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Nigeria Expects Rise in Militant Attacks Due to Mali

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Jan. 22 (Bloomberg) -- Nigerian authorities are tightening security in expectation of increased attacks by militants after the country sent troops to help expel Islamists from northern Mali, a Defense Ministry spokesman said.

The government is investigating links between Islamists in control of almost two-thirds of Mali and the Islamist group Boko Haram in northern Nigeria, Colonel Mohammed Yerima, director of information at Nigeria’s Defense Ministry, said in an interview today in the capital, Abuja.

“If they’re part of al-Qaeda in the Maghreb, if they’re in support of the northern Mali crisis, there’s every possibility that they will heighten their attacks,” he said. “On our own side, we’re strategizing how to counter them.”

Nigeria, Africa’s largest oil producer and most populous nation, is battling an insurgency by Boko Haram that has killed hundreds of people since 2009. The group, which wants to establish an Islamic state in Nigeria, has carried out bomb and gun attacks in the mainly Muslim north and Abuja. Nigeria’s more than 160 million people are almost evenly split between the north and a largely Christian south.

Nigeria is sending 1,200 troops to Mali to join soldiers from France and other West African countries seeking to recapture territory lost to Islamist militants and ethnic Touareg separatists. The crisis may spill into Nigeria if not brought under control, President Goodluck Jonathan told lawmakers on Jan. 17.

French Airstrikes

“There’s no difference between them and Boko Haram. It’s just a different name,” Yerima said, referring to Islamist insurgents in northern Mali. “We treat them the same.”

France started airstrikes on Mali’s north on Jan. 11 to help the army re-take control of the area from Islamist militants who seek to impose a strict version of Shariah law on the landlocked nation.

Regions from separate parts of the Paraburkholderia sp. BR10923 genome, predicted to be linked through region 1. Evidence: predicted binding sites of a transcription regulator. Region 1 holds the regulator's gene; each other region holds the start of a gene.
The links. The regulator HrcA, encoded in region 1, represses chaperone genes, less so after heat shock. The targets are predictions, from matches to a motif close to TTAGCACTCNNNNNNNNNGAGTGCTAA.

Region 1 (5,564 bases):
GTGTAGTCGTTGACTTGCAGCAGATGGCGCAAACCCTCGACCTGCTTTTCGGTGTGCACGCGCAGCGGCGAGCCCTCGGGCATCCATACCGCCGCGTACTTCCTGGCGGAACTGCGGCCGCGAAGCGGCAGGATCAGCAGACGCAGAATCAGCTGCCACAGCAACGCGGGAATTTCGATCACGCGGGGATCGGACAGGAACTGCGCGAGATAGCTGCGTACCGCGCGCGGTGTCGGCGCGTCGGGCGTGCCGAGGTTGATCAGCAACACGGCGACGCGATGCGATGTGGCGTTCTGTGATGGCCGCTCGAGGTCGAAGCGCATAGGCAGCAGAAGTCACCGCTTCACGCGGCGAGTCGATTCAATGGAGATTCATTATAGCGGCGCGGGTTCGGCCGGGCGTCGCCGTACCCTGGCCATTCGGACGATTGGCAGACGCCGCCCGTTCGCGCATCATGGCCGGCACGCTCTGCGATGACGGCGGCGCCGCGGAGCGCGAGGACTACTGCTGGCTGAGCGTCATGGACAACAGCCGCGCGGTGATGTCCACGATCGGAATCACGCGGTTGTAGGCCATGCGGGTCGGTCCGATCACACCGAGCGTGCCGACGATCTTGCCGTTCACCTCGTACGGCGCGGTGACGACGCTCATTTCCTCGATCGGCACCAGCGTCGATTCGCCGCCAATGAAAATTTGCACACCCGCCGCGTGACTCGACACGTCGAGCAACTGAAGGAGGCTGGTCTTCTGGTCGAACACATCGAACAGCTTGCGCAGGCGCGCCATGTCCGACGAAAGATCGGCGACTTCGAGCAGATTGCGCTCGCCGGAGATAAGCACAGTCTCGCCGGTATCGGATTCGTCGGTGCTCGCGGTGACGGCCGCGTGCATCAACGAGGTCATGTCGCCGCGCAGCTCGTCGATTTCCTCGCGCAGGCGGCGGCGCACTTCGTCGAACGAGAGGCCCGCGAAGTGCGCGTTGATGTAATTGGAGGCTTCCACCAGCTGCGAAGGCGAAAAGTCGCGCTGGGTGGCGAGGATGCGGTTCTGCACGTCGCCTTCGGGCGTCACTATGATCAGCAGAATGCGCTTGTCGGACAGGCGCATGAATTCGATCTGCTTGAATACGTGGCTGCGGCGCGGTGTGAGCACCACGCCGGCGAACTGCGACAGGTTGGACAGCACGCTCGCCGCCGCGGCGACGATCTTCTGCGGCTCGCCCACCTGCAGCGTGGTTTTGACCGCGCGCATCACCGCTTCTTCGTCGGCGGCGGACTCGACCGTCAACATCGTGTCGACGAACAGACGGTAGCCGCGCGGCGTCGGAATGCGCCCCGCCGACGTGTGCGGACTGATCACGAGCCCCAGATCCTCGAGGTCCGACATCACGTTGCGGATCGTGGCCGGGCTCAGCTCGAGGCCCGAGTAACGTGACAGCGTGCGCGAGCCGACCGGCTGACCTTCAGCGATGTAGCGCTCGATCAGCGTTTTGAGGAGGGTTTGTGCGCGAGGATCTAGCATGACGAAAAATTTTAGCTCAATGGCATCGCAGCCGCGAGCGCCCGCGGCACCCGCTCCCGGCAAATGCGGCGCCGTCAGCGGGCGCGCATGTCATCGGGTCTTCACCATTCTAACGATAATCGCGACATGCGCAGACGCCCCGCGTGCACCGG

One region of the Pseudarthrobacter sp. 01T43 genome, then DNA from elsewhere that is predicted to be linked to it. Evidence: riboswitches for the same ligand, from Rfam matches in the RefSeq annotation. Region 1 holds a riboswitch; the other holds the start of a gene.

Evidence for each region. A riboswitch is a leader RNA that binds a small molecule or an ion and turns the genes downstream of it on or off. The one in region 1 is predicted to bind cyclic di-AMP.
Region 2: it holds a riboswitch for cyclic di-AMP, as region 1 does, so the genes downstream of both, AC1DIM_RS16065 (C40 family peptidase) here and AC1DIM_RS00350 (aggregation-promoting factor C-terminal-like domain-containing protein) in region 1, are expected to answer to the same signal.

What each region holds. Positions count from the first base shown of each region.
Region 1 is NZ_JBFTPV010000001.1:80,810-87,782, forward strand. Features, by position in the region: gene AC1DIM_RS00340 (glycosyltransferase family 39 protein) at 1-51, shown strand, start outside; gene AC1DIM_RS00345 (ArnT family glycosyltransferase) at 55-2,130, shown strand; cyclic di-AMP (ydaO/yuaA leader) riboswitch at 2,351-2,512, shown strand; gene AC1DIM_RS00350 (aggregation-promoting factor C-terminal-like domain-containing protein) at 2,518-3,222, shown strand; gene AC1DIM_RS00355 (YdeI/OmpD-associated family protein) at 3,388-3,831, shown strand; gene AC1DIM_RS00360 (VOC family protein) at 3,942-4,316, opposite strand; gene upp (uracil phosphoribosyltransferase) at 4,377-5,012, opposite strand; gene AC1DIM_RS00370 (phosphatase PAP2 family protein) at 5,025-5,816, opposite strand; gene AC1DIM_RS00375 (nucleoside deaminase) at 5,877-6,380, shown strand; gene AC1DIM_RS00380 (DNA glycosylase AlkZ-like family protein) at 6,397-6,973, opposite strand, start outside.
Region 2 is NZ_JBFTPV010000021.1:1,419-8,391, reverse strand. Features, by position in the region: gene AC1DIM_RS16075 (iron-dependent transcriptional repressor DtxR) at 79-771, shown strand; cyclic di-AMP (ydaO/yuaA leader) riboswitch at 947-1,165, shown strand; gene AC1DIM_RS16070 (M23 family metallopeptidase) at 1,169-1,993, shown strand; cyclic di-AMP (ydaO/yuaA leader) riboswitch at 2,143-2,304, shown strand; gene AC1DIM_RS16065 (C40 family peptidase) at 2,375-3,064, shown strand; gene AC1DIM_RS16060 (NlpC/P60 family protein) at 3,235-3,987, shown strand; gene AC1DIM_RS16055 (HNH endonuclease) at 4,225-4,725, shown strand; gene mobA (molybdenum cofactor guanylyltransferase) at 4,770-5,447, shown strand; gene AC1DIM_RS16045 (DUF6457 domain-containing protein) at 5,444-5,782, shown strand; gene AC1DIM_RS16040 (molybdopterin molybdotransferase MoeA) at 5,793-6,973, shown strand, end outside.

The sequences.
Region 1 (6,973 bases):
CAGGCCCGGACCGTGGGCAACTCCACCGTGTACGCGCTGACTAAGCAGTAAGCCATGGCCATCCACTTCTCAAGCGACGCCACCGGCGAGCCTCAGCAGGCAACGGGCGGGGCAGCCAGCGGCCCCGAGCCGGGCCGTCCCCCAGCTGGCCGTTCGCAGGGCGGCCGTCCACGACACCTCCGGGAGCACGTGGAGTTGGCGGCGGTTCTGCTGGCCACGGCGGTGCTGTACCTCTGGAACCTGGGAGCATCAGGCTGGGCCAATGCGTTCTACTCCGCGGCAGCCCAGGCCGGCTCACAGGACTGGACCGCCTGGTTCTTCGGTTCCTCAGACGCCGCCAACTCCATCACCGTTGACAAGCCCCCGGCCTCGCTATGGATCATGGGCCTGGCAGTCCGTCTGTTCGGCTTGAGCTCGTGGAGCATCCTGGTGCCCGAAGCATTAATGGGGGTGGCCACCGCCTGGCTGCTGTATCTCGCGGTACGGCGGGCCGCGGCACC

French and Malian troops seized the towns of Diabaly and Douentza yesterday after reclaiming Konna on Jan. 18, according to the French Defense Ministry.

Gunmen opened fire at a convoy of soldiers in the central Nigerian state of Kogi on Jan. 19 as they were on their way to Mali, leaving two dead, the army said on Jan. 20.

Western Kidnappings

A French engineer was kidnapped Dec. 20 from the northern Nigerian city of Katsina by an Islamist group that identified itself as Jama’atu Ansarul Musilimina Fi Biladis Sudan, or “Vanguards for the Protection of Muslims in The Land of The Black.”

The group said in a Dec. 23 statement it abducted Frances Colump in response to “the stance of the French government and the French people on Islam and Muslims,” which included banning the Muslim veil and support for military intervention against “the Islamic state in northern Mali.”

Colump’s kidnapping from his home in Katsina was the latest in a growing number of abductions in northern Nigeria targeting Western nationals.

A British citizen and an Italian seized last year from the northwestern town of Birnin Kebbi were killed in the city of Sokoto in March by their captors during a joint raid by British and Nigerian forces to free them. Nigerian authorities accused Boko Haram of the abduction. Boko Haram denied it was involved.

A German engineer kidnapped in the northern city of Kano in January last year was killed by his captors on May 30 when an attempt was made by security forces to release him.

To contact the reporter on this story: Maram Mazen in Abuja at mmazen@bloomberg.net

To contact the editor responsible for this story: Nasreen Seria at nseria@bloomberg.net

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